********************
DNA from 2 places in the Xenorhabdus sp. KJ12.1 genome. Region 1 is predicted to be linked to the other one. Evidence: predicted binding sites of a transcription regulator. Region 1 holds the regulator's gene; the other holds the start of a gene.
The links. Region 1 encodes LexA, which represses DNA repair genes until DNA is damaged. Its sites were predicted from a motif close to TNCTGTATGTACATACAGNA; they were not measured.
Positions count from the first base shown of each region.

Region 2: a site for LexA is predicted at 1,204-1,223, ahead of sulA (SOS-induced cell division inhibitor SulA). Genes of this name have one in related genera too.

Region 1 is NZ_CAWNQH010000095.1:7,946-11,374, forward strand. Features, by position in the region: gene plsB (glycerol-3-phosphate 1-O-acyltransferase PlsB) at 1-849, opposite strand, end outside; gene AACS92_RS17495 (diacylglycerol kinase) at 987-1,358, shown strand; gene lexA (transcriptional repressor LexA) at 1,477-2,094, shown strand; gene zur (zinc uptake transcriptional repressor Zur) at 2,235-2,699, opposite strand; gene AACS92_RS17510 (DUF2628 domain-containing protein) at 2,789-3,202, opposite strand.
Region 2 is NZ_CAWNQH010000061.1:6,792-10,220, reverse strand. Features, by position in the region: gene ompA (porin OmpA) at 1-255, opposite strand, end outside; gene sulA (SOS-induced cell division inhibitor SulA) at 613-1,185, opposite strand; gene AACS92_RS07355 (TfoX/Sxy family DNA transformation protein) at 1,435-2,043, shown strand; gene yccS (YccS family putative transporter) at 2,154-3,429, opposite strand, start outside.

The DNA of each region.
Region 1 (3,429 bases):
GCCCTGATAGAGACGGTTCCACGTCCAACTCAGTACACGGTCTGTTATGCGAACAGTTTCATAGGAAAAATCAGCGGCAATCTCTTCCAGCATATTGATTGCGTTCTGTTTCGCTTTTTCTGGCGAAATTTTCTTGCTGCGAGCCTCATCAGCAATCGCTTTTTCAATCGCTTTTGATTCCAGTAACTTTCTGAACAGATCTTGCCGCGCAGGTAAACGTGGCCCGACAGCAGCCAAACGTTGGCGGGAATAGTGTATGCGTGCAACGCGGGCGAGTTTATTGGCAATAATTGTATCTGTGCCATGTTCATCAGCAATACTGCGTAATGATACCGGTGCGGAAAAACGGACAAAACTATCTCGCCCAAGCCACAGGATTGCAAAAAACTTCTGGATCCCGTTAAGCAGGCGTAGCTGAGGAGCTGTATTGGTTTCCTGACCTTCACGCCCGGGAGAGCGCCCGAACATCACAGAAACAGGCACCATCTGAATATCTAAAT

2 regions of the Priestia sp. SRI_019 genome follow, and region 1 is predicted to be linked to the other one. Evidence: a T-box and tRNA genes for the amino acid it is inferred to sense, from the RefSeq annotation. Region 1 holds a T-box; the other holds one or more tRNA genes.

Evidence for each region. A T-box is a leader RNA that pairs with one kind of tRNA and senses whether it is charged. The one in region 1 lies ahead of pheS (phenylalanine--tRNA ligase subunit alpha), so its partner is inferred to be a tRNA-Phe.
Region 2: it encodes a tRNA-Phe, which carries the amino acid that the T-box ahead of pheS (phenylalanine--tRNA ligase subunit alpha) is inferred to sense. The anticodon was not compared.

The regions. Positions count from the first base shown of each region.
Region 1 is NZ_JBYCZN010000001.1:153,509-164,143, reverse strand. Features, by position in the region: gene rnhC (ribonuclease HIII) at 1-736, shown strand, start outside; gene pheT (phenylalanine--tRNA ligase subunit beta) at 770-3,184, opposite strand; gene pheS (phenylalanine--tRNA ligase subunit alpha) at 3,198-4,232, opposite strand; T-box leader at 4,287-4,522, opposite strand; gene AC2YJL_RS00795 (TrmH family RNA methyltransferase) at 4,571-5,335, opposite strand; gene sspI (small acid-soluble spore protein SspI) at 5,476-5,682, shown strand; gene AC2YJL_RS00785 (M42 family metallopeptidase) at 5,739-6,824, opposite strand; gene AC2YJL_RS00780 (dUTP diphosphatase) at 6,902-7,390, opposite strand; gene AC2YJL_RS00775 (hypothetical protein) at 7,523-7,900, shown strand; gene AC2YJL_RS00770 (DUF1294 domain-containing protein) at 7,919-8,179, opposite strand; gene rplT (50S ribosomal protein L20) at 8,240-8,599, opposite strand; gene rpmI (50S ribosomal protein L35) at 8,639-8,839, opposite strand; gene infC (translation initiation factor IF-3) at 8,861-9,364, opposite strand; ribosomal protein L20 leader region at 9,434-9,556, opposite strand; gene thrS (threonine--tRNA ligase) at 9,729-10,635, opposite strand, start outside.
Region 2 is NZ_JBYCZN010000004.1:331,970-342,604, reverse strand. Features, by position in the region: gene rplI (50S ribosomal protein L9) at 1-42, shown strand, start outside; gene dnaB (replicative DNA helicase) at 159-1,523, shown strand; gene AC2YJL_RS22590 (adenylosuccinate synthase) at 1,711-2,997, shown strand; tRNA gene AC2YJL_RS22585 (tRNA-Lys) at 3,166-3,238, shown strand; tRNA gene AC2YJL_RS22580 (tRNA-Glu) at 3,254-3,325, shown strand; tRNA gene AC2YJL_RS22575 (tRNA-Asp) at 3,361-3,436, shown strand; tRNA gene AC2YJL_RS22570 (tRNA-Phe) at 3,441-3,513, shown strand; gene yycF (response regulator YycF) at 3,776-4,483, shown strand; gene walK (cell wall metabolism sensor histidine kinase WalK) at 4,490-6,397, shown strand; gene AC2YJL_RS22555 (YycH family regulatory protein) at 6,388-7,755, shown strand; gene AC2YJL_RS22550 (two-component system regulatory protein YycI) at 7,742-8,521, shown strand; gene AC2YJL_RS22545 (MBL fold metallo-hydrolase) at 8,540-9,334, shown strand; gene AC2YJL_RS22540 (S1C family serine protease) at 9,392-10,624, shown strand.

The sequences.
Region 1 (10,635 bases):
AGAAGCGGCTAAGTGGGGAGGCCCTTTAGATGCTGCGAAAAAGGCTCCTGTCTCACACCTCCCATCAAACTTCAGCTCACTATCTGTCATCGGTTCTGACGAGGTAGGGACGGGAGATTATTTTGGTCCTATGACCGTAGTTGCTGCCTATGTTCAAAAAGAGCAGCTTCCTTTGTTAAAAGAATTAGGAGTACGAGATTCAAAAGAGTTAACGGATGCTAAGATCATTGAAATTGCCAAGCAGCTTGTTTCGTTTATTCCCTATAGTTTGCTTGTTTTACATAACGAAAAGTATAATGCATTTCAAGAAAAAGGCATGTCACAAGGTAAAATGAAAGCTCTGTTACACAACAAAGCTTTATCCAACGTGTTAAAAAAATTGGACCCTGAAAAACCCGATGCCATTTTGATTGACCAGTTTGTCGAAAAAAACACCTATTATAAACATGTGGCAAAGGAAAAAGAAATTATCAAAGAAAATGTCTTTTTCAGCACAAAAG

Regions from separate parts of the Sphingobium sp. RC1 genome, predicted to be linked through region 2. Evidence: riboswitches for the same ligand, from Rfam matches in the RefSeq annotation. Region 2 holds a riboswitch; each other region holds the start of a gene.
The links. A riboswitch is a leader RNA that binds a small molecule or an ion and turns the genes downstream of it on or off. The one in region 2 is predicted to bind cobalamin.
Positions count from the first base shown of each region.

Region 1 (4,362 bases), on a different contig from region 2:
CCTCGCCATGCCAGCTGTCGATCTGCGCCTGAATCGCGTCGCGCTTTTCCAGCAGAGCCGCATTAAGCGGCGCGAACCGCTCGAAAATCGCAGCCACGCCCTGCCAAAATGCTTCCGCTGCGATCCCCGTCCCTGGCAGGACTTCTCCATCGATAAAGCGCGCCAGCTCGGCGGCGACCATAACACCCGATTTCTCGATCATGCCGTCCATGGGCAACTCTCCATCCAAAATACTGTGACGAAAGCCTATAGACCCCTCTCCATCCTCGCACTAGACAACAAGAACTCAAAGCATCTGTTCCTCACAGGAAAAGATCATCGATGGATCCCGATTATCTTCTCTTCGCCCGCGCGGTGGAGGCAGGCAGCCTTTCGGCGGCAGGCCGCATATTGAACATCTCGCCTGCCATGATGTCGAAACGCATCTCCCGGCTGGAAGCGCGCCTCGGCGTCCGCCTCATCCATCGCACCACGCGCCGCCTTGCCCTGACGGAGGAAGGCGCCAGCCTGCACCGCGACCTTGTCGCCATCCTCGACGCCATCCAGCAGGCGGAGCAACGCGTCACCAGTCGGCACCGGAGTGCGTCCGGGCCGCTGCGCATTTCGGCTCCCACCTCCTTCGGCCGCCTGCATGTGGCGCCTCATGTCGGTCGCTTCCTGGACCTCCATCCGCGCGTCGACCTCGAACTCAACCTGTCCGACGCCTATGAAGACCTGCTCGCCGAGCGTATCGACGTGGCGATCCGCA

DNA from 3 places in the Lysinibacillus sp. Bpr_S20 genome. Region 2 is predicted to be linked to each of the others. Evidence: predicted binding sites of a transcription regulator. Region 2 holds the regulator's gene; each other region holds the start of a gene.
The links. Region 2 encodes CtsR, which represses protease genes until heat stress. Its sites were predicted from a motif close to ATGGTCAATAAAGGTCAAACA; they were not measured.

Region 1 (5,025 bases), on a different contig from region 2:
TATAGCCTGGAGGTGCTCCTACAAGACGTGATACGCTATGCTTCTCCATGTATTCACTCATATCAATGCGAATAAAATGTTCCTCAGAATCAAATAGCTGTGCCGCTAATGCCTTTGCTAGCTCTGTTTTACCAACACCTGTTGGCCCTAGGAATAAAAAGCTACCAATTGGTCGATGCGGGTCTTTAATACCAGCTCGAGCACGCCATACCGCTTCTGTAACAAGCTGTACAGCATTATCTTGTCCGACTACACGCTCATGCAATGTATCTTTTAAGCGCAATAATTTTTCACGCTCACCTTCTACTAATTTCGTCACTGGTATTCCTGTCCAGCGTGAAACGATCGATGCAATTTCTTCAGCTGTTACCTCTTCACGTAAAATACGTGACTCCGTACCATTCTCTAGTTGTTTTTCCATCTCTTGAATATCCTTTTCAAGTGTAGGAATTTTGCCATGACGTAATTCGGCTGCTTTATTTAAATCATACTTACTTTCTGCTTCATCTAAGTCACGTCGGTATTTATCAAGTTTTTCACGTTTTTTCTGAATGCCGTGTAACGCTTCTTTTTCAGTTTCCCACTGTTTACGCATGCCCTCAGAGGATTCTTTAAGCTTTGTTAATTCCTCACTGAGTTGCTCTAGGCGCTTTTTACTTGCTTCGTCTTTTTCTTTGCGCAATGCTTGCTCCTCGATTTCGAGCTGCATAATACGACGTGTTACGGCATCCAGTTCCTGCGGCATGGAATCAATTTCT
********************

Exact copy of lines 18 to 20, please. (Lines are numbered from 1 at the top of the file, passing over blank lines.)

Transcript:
AGAAGCGGCTAAGTGGGGAGGCCCTTTAGATGCTGCGAAAAAGGCTCCTGTCTCACACCTCCCATCAAACTTCAGCTCACTATCTGTCATCGGTTCTGACGAGGTAGGGACGGGAGATTATTTTGGTCCTATGACCGTAGTTGCTGCCTATGTTCAAAAAGAGCAGCTTCCTTTGTTAAAAGAATTAGGAGTACGAGATTCAAAAGAGTTAACGGATGCTAAGATCATTGAAATTGCCAAGCAGCTTGTTTCGTTTATTCCCTATAGTTTGCTTGTTTTACATAACGAAAAGTATAATGCATTTCAAGAAAAAGGCATGTCACAAGGTAAAATGAAAGCTCTGTTACACAACAAAGCTTTATCCAACGTGTTAAAAAAATTGGACCCTGAAAAACCCGATGCCATTTTGATTGACCAGTTTGTCGAAAAAAACACCTATTATAAACATGTGGCAAAGGAAAAAGAAATTATCAAAGAAAATGTCTTTTTCAGCACAAAAG

Regions from separate parts of the Sphingobium sp. RC1 genome, predicted to be linked through region 2. Evidence: riboswitches for the same ligand, from Rfam matches in the RefSeq annotation. Region 2 holds a riboswitch; each other region holds the start of a gene.
The links. A riboswitch is a leader RNA that binds a small molecule or an ion and turns the genes downstream of it on or off. The one in region 2 is predicted to bind cobalamin.